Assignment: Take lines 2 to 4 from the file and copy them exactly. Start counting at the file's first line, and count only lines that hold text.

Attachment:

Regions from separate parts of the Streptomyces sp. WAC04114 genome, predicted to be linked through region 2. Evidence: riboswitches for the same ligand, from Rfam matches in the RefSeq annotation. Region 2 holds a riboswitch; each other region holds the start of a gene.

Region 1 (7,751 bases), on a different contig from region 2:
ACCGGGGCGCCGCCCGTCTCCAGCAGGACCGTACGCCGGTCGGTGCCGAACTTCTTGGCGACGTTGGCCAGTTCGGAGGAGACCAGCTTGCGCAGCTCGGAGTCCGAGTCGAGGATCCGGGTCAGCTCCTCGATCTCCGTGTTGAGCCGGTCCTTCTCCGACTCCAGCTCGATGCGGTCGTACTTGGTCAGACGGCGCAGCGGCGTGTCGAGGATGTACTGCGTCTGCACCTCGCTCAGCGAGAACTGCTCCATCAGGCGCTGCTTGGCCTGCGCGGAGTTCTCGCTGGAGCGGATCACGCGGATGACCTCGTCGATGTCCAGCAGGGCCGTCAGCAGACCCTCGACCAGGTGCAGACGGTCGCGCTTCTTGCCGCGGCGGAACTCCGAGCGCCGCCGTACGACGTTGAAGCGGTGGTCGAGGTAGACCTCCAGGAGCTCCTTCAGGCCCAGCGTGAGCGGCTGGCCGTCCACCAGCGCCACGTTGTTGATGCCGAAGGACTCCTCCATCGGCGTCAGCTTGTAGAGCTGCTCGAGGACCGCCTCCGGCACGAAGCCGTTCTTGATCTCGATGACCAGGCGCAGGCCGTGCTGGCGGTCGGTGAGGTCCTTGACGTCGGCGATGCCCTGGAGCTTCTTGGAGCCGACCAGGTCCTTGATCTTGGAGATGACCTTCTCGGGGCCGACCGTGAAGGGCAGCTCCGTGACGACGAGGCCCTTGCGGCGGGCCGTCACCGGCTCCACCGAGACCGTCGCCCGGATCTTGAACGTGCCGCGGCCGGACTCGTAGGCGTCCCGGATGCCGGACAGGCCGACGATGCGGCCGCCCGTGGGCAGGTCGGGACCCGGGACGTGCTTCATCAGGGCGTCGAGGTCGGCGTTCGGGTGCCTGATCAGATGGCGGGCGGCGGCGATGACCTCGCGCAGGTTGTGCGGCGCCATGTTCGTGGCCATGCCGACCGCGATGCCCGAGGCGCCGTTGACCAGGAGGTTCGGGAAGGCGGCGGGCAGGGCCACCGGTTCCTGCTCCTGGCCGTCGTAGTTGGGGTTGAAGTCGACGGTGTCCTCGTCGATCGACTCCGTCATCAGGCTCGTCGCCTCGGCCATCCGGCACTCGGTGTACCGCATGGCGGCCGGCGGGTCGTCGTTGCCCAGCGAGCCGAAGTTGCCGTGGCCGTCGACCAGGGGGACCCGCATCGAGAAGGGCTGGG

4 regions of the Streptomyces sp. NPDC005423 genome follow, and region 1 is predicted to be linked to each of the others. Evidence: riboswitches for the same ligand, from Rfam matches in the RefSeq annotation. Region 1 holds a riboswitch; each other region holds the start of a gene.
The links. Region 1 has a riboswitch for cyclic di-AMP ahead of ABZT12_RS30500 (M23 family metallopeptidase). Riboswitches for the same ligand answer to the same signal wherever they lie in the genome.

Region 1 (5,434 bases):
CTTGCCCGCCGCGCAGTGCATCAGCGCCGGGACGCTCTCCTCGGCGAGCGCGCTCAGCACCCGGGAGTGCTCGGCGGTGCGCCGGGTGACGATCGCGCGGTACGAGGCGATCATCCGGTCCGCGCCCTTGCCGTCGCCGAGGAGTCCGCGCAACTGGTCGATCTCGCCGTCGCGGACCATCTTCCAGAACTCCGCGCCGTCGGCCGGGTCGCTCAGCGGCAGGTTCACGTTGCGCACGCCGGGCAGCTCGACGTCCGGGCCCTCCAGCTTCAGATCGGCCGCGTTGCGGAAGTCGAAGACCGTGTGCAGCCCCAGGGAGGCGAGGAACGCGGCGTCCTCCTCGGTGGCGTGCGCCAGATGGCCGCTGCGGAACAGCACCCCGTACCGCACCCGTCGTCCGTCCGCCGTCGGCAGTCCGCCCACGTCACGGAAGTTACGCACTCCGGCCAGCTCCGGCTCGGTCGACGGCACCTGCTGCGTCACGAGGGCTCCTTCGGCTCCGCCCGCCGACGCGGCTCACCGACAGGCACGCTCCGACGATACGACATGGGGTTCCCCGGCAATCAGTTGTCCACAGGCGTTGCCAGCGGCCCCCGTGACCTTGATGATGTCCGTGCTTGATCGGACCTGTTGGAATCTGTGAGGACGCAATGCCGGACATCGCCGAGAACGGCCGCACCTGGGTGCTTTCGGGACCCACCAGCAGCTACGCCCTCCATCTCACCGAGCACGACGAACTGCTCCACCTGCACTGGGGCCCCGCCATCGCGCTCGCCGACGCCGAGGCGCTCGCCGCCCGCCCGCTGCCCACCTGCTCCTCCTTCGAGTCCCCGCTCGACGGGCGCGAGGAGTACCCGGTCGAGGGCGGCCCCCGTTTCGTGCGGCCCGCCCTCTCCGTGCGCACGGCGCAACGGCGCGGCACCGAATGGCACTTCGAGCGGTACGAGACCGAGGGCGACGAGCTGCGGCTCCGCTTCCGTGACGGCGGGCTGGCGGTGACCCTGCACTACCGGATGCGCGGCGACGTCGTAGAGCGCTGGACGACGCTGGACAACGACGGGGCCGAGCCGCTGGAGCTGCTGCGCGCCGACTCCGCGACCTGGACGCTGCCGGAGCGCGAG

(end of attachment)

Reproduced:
Region 1 (7,751 bases), on a different contig from region 2:
ACCGGGGCGCCGCCCGTCTCCAGCAGGACCGTACGCCGGTCGGTGCCGAACTTCTTGGCGACGTTGGCCAGTTCGGAGGAGACCAGCTTGCGCAGCTCGGAGTCCGAGTCGAGGATCCGGGTCAGCTCCTCGATCTCCGTGTTGAGCCGGTCCTTCTCCGACTCCAGCTCGATGCGGTCGTACTTGGTCAGACGGCGCAGCGGCGTGTCGAGGATGTACTGCGTCTGCACCTCGCTCAGCGAGAACTGCTCCATCAGGCGCTGCTTGGCCTGCGCGGAGTTCTCGCTGGAGCGGATCACGCGGATGACCTCGTCGATGTCCAGCAGGGCCGTCAGCAGACCCTCGACCAGGTGCAGACGGTCGCGCTTCTTGCCGCGGCGGAACTCCGAGCGCCGCCGTACGACGTTGAAGCGGTGGTCGAGGTAGACCTCCAGGAGCTCCTTCAGGCCCAGCGTGAGCGGCTGGCCGTCCACCAGCGCCACGTTGTTGATGCCGAAGGACTCCTCCATCGGCGTCAGCTTGTAGAGCTGCTCGAGGACCGCCTCCGGCACGAAGCCGTTCTTGATCTCGATGACCAGGCGCAGGCCGTGCTGGCGGTCGGTGAGGTCCTTGACGTCGGCGATGCCCTGGAGCTTCTTGGAGCCGACCAGGTCCTTGATCTTGGAGATGACCTTCTCGGGGCCGACCGTGAAGGGCAGCTCCGTGACGACGAGGCCCTTGCGGCGGGCCGTCACCGGCTCCACCGAGACCGTCGCCCGGATCTTGAACGTGCCGCGGCCGGACTCGTAGGCGTCCCGGATGCCGGACAGGCCGACGATGCGGCCGCCCGTGGGCAGGTCGGGACCCGGGACGTGCTTCATCAGGGCGTCGAGGTCGGCGTTCGGGTGCCTGATCAGATGGCGGGCGGCGGCGATGACCTCGCGCAGGTTGTGCGGCGCCATGTTCGTGGCCATGCCGACCGCGATGCCCGAGGCGCCGTTGACCAGGAGGTTCGGGAAGGCGGCGGGCAGGGCCACCGGTTCCTGCTCCTGGCCGTCGTAGTTGGGGTTGAAGTCGACGGTGTCCTCGTCGATCGACTCCGTCATCAGGCTCGTCGCCTCGGCCATCCGGCACTCGGTGTACCGCATGGCGGCCGGCGGGTCGTCGTTGCCCAGCGAGCCGAAGTTGCCGTGGCCGTCGACCAGGGGGACCCGCATCGAGAAGGGCTGGG

4 regions of the Streptomyces sp. NPDC005423 genome follow, and region 1 is predicted to be linked to each of the others. Evidence: riboswitches for the same ligand, from Rfam matches in the RefSeq annotation. Region 1 holds a riboswitch; each other region holds the start of a gene.